How the A.T.F., Key to Biden’s Gun Plan, Became an N.R.A. ‘Whipping Boy’

How the A.T.F., Key to Biden’s Gun Plan, Became an N.R.A. ‘Whipping Boy’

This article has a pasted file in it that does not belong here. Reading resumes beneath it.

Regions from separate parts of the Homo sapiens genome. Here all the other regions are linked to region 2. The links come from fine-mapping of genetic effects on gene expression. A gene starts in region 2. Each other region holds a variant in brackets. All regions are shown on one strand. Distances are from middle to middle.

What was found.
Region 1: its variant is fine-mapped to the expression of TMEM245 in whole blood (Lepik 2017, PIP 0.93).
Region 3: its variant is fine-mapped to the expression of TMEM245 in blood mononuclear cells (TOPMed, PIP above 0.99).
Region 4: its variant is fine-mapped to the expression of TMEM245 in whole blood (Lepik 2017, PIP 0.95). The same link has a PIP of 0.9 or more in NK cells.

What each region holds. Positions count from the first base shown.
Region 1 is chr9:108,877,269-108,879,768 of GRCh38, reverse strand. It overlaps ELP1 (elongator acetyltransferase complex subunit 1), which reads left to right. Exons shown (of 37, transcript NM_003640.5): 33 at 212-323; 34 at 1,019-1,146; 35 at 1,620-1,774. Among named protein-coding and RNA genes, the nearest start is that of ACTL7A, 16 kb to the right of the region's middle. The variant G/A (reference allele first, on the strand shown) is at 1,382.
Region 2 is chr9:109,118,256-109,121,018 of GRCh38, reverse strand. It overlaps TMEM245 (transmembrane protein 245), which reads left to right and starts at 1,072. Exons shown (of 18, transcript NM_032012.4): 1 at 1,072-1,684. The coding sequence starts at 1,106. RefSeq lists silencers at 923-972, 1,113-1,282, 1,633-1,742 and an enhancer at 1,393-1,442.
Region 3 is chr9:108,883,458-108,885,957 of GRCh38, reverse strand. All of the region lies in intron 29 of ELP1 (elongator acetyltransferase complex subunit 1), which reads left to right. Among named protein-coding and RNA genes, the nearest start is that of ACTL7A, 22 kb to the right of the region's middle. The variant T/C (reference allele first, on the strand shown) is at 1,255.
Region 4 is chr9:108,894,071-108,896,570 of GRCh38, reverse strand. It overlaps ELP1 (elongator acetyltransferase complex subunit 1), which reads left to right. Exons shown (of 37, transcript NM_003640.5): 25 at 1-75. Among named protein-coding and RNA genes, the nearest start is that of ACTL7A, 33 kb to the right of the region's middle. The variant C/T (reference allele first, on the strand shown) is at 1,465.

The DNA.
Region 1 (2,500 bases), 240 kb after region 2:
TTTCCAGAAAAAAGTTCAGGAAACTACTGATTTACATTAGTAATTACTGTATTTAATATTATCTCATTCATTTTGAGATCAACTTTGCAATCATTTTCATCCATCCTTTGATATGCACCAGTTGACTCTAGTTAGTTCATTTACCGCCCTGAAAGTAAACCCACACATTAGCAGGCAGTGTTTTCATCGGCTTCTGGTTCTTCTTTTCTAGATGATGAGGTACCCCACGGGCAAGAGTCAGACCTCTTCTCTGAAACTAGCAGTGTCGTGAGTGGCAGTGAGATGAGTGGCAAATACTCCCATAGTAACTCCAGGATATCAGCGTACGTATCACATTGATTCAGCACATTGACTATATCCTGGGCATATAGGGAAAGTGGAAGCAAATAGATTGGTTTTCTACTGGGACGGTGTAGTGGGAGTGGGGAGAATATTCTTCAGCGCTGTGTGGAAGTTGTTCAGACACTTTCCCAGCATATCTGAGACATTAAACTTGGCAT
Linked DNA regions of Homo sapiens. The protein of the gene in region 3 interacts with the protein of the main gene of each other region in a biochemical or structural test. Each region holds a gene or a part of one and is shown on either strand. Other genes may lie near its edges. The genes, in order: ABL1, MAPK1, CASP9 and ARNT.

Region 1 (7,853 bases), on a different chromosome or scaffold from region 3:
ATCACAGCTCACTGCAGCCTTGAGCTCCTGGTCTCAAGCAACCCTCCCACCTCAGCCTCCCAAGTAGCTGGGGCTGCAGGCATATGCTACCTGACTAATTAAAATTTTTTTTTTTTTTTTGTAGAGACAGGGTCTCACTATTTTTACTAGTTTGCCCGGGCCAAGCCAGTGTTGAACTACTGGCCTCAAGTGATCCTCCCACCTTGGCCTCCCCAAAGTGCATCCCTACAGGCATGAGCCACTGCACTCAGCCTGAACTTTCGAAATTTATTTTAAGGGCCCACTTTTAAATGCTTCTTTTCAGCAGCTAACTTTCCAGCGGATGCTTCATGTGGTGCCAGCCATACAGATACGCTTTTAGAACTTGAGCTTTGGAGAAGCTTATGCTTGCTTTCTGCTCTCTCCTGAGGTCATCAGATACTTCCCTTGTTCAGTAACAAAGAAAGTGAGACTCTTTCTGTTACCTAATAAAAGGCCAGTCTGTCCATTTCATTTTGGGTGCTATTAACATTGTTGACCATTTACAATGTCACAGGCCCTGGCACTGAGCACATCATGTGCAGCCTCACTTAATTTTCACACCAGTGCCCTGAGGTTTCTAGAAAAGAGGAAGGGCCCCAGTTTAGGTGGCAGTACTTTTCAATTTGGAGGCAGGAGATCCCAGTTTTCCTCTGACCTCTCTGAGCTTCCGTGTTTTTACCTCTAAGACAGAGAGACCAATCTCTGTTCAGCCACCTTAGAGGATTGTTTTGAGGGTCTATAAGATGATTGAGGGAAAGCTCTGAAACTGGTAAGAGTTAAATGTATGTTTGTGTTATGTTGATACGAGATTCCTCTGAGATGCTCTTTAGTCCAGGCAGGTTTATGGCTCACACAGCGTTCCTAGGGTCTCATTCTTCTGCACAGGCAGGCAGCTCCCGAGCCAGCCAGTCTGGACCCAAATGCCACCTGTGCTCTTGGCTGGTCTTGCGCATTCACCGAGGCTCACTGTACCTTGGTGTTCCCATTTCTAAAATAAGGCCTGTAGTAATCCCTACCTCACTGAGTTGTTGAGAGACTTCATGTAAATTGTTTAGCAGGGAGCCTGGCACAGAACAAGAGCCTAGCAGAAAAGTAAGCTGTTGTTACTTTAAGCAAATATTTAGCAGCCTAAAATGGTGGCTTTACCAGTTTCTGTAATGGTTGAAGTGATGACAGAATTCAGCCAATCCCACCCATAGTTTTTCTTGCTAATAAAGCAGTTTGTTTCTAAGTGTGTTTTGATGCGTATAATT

MARTINSBURG, W.Va. — If there was one moment that summed up the current state of the Bureau of Alcohol, Tobacco, Firearms and Explosives, it was when the floor at the agency’s gun-tracing center caved in a couple of years ago under the weight of paper. The accident was not entirely accidental. The gun lobby, led by the National Rifle Association, has for years systematically blocked plans to modernize the agency’s paper-based weapons-tracing system with a searchable database. As a result, records of gun sales going back decades are stored in boxes stacked seven high, waiting to be processed, against every wall. “We had a lady pushing a cart, and the floor just gave way,” recalled Tyson J. Arnold, who runs the tracing center, tapping the new, steel-braced deck with his shoe. Now the long-suffering A.T.F. (somehow the “explosives” never made it into the abbreviation) is at the center of President Biden’s plans to push back at what he has called “the international embarrassment” of gun violence in America. As he laid out his expansive vision for the nation on Wednesday night, Mr. Biden once again called on Congress to expand background checks and ban assault weapons. But given the abiding power of the gun lobby, his immediate hopes lie in a more limited list of executive actions that will ultimately rely on the effectiveness of the A.T.F., the federal agency tasked with enforcing the country’s gun laws and executive actions. The National Firearms Collection, a library of guns mainatined […]

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